Ukraine conflict: Boris Johnson calls Russian invasion is a ‘disastrous misbegotten venture’ by Putin
Boris Johnson has called Russia’s invasion of Ukraine a “disastrous misbegotten venture by President Putin” as the Kremlin’s forces continue to face fierce resistance on the ground.
Ahead of the United Nations holding a rare emergency meeting of its General Assembly over the crisis, the Prime Minister also told the Ukrainian President Volodymyr Zelensky that Britain would do all it could to get more arms to his military.
Mr Zelensky told Mr Johnson the next 24 hours would a “crucial period” for his country.
A Ukrainian delegation is due to meet the Russians “without precondition” on Monday on the border with Belarus, although Mr Zelensky has indicated he sees little prospect of any meaningful dialogue.
In the meantime, Russian and Ukrainian forces have again been engaged in heavy fighting ahead of the widely expected assault on the capital.
Ukrainian defenders have put up stiff resistance that appeared to slow the invasion, but a US official cautioned that far stronger Russian forces inevitably will learn and adapt their tactics as Russia’s assault goes on.
But the sanctions the UK, the US and other nations have imposed on Russia appear to be already having an impact.
By early Monday morning the ruble had already sunk by nearly 26% against the US dollar after Western nations moved to block Russian banks from the SWIFT global payment system.
Sanctions announced earlier had taken the Russian currency to its lowest level against the US dollar in history.
Earlier, Mr Johnson dismissed a dramatic announcement by Vladimir Putin that he was putting Russia’s nuclear forces on heightened alert as a “distraction” from the failure of his troops to breakthrough in Ukraine.
Mr Johnson said Mr Putin’s nuclear order appeared to be an attempt to divert from the fact that his efforts to re-make the post-Cold War order in Europe were failing.
“What’s actually happening is that they (the Ukrainians) are fighting back perhaps with more effect, with more resistance, than the Kremlin had bargained for,” he said during a visit to the Ukrainian Catholic Church in London.
“This is a disastrous misbegotten venture by President Putin.”
President Putin sent shock waves through Western capitals with his instruction on Sunday to his top military leaders to put the strategic nuclear deterrent on a “special regime of combat duty”.
The US said it was “completely unacceptable” while a senior US defence official was quoted as warning the Russian leader had made any “miscalculation… much, much more dangerous”.
It came on a day in which much of the world appeared to turn its back on Russia in revulsion at the invasion of neighbouring Ukraine.
At the same time the expected Russian assault on Kyiv again failed to materialise, while in the country’s second city, Kharkiv, the authorities claimed to have successfully driven out invading Russian troops.
Mr Putin’s increasing diplomatic isolation is expected to underline a rare emergency session of the United Nations General Assembly in New York on Monday at 10am (3pm GMT) to discuss the crisis in Ukraine. It will be only the 11th time such a session has been held and is expected to last at least all day.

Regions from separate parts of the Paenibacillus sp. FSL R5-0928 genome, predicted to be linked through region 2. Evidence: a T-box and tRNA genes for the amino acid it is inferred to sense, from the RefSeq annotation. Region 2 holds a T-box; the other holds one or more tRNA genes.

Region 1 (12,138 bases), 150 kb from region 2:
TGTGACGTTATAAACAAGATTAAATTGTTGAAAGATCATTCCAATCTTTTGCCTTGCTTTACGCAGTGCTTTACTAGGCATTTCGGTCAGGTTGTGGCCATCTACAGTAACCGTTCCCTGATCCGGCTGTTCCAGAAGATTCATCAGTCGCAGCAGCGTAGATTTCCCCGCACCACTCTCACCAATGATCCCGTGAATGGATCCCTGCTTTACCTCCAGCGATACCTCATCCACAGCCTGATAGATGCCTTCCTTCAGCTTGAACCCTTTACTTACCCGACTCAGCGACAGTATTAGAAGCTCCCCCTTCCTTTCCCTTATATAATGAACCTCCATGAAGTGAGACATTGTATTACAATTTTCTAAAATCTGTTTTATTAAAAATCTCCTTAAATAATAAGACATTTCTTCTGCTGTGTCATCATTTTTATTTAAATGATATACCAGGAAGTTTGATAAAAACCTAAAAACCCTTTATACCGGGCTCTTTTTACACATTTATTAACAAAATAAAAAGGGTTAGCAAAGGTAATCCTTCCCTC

The Security Council will meet at 10pm (GMT).
In other developments:
– The ruble has sunk nearly 26% against the US dollar after Western nations moved to block Russian banks from the SWIFT global payment system.
– The UK Government is fast-tracking plans to tackle “dirty money” and expose foreign oligarchs who launder their wealth through the UK’s property market in the wake of Russia’s invasion of Ukraine.
– Boris Johnson has announced that immediate family members will be able to join Ukrainians settled in the UK as they flee the Russian invasion.
– The European Union said it would supply arms to Ukraine while imposing a fresh round of sanctions banning Russian aircraft from the EU airspace and barring the Kremlin-backed media, RT and Sputnik.
– BP announced it is selling its £10 billion stake in oil producer Rosneft, which it co-owns with the Kremlin, after pressure from the Government.
Announcing his decision to raise the alert level of Russia’s nuclear forces, Mr Putin cited “aggressive statements” by Western powers and the punitive economic sanctions piling up on his country.
Over the weekend the G7 nations agreed to impose sanctions on Russia’s central bank while excluding a number of Russian lenders from the crucial Swift system of global payments.
Foreign Secretary Liz Truss said UK officials were drawing up a “hit list” of oligarchs close to the Kremlin to be targeted with asset freezes and travel bans over the coming weeks.
In his call with Mr Zelensky, Mr Johnson said the UK would not only continue to supply defensive weapons to Ukraine but would assist other countries in doing so as well. It follows a donors conference on Friday where Defence Secretary Ben Wallace said Britain would deal with the logistics of getting equipment into a war zone.
“President Zelensky said he believed the next 24 hours was a crucial period for Ukraine, and the Prime Minister said he would do all he could to help ensure defensive aid from the UK and allies reached Ukraine,” a No 10 spokesman said.